When Damschroder's DC-3 was built, it originally was a C-53D. It was converted to a DC-3 after the war, Damschroder said, before it became part of the 8th Air Force and was used to carry paratroopers and tow gliders.

He said the plane could probably hold up to 30 paratroopers per trip.

"It wasn't built for cargo. It was just for paratroopers," Damschroder said.

Gene Damschroder, Rex's father, bought the plane in 1988 and flew it to the Fremont Airport, where it has been ever since.

In restoring the plane, Damschroder started by stripping the paint. A closer look this week showed multiple layers of paint from the plane's past, evidence of its multiple owners in the decades after the war. Damschroder wants to strip it down and repaint it in its original Army green D-Day colors.



The interior needs some work and Damschroder said he hasn't started restoring the DC-3's cockpit.

Since it's been at the Fremont Airport, the plane has sat in a hangar. Damschroder said the plane's engines are tested yearly and are in working condition.

A small trail of oil could be seen on the ground under one of the plane's engines on Wednesday. Damschroder said it was common for older engines to leak oil and that it wasn't an issue with the plane's flying capability.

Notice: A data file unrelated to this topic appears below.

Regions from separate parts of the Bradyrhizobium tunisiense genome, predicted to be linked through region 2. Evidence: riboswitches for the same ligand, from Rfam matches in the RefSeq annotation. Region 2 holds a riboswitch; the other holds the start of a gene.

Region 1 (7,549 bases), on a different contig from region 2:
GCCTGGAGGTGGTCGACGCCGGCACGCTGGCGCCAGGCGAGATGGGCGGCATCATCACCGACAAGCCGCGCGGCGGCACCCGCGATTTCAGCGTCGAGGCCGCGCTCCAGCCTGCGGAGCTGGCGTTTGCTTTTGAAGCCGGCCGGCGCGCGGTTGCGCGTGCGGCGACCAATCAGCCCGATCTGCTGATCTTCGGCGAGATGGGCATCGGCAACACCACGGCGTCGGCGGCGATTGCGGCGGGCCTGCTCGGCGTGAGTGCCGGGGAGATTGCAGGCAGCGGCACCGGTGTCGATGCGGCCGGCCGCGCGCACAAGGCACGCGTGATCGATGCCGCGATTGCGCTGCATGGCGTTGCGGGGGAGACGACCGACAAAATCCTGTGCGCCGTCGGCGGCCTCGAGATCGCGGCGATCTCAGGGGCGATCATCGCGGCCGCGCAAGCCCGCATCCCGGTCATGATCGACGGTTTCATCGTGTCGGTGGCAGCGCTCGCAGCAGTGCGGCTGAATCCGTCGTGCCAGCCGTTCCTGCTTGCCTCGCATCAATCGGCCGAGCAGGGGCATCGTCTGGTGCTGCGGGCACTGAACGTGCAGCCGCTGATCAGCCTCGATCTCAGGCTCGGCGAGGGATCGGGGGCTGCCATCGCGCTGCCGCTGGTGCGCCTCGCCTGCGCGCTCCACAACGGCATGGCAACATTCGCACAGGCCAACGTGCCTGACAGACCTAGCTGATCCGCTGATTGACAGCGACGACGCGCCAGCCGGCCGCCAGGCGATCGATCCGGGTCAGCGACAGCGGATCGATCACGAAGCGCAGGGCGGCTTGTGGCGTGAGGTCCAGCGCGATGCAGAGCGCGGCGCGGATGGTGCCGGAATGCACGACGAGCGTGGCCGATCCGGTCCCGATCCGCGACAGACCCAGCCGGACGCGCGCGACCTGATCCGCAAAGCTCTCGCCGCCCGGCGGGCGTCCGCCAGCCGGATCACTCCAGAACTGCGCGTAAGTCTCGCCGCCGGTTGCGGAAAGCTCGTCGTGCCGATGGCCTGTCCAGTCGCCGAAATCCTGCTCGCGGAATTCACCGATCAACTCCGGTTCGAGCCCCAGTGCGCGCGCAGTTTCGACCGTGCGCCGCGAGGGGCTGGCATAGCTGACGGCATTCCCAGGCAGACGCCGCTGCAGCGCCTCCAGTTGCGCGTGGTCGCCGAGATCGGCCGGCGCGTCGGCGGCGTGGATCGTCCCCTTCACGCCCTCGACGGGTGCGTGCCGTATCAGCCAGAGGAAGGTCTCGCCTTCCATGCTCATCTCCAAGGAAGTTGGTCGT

"Dad actually flew the plane. It's all here and it does run," Damschroder said.

Like any plane from the World War II era, it's hard to find parts for a DC-3.

Driving home the point, Damschroder showed off a rusted rudder in his airport office that fell off the plane.

He said he drove to Topeka, Kansas, to find a replacement for the rudder.

Damschroder, a former state legislator and longtime local political figure, has been flying planes for 50 years.

As he walked around the DC-3 and described some of the paint stripping that's been done on the plane's exterior, Damschroder said there are three major challenges involved with his project: get the plane looking right, get it flying and raise the money needed for its restoration and flight to and from France.

Organizers of the flight to Normandy want to get 25 DC-3s to make the trip, Damschroder said. He described the 75th anniversary as possibly the last time a living DC-3 crew member would be alive to commemorate the D-Day invasion.